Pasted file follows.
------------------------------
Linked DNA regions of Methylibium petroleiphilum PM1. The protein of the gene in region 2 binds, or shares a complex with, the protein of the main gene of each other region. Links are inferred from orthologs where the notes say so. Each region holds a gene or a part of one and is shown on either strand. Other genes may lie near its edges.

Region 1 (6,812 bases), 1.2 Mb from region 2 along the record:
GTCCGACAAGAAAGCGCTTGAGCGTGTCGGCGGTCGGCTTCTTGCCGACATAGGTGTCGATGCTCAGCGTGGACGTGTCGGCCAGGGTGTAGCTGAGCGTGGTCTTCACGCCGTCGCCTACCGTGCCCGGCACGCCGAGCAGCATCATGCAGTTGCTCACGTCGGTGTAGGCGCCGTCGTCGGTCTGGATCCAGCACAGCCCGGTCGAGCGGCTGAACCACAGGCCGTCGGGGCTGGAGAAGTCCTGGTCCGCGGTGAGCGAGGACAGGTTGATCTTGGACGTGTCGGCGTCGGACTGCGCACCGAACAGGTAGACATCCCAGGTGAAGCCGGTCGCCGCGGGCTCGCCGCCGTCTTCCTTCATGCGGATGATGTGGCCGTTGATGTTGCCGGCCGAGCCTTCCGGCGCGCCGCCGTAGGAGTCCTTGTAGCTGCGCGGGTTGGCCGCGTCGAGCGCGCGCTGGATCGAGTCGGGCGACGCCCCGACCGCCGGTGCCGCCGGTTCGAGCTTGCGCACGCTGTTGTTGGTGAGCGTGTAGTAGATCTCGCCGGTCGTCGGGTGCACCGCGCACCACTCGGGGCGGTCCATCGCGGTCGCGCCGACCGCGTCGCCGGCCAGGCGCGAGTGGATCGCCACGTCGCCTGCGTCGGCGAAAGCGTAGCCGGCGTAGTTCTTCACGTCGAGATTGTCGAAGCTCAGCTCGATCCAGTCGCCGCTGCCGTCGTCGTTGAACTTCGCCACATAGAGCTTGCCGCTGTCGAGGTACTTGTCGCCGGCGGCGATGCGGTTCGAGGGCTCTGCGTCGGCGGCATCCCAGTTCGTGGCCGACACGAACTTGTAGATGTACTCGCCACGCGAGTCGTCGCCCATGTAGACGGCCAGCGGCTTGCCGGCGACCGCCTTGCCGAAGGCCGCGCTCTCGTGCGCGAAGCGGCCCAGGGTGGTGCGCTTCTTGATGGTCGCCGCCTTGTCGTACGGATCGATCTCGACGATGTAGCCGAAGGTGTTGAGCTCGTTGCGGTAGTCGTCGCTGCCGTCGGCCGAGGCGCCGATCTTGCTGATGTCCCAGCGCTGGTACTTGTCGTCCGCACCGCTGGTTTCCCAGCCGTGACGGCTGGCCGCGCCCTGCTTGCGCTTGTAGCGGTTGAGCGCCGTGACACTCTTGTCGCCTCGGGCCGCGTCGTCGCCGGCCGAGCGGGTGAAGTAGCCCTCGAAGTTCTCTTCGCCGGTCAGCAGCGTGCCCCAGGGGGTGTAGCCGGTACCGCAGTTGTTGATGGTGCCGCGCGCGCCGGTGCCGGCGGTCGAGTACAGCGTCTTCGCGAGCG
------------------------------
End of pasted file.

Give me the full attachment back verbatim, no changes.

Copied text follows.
Linked DNA regions of Methylibium petroleiphilum PM1. The protein of the gene in region 2 binds, or shares a complex with, the protein of the main gene of each other region. Links are inferred from orthologs where the notes say so. Each region holds a gene or a part of one and is shown on either strand. Other genes may lie near its edges.

Region 1 (6,812 bases), 1.2 Mb from region 2 along the record:
GTCCGACAAGAAAGCGCTTGAGCGTGTCGGCGGTCGGCTTCTTGCCGACATAGGTGTCGATGCTCAGCGTGGACGTGTCGGCCAGGGTGTAGCTGAGCGTGGTCTTCACGCCGTCGCCTACCGTGCCCGGCACGCCGAGCAGCATCATGCAGTTGCTCACGTCGGTGTAGGCGCCGTCGTCGGTCTGGATCCAGCACAGCCCGGTCGAGCGGCTGAACCACAGGCCGTCGGGGCTGGAGAAGTCCTGGTCCGCGGTGAGCGAGGACAGGTTGATCTTGGACGTGTCGGCGTCGGACTGCGCACCGAACAGGTAGACATCCCAGGTGAAGCCGGTCGCCGCGGGCTCGCCGCCGTCTTCCTTCATGCGGATGATGTGGCCGTTGATGTTGCCGGCCGAGCCTTCCGGCGCGCCGCCGTAGGAGTCCTTGTAGCTGCGCGGGTTGGCCGCGTCGAGCGCGCGCTGGATCGAGTCGGGCGACGCCCCGACCGCCGGTGCCGCCGGTTCGAGCTTGCGCACGCTGTTGTTGGTGAGCGTGTAGTAGATCTCGCCGGTCGTCGGGTGCACCGCGCACCACTCGGGGCGGTCCATCGCGGTCGCGCCGACCGCGTCGCCGGCCAGGCGCGAGTGGATCGCCACGTCGCCTGCGTCGGCGAAAGCGTAGCCGGCGTAGTTCTTCACGTCGAGATTGTCGAAGCTCAGCTCGATCCAGTCGCCGCTGCCGTCGTCGTTGAACTTCGCCACATAGAGCTTGCCGCTGTCGAGGTACTTGTCGCCGGCGGCGATGCGGTTCGAGGGCTCTGCGTCGGCGGCATCCCAGTTCGTGGCCGACACGAACTTGTAGATGTACTCGCCACGCGAGTCGTCGCCCATGTAGACGGCCAGCGGCTTGCCGGCGACCGCCTTGCCGAAGGCCGCGCTCTCGTGCGCGAAGCGGCCCAGGGTGGTGCGCTTCTTGATGGTCGCCGCCTTGTCGTACGGATCGATCTCGACGATGTAGCCGAAGGTGTTGAGCTCGTTGCGGTAGTCGTCGCTGCCGTCGGCCGAGGCGCCGATCTTGCTGATGTCCCAGCGCTGGTACTTGTCGTCCGCACCGCTGGTTTCCCAGCCGTGACGGCTGGCCGCGCCCTGCTTGCGCTTGTAGCGGTTGAGCGCCGTGACACTCTTGTCGCCTCGGGCCGCGTCGTCGCCGGCCGAGCGGGTGAAGTAGCCCTCGAAGTTCTCTTCGCCGGTCAGCAGCGTGCCCCAGGGGGTGTAGCCGGTACCGCAGTTGTTGATGGTGCCGCGCGCGCCGGTGCCGGCGGTCGAGTACAGCGTCTTCGCGAGCG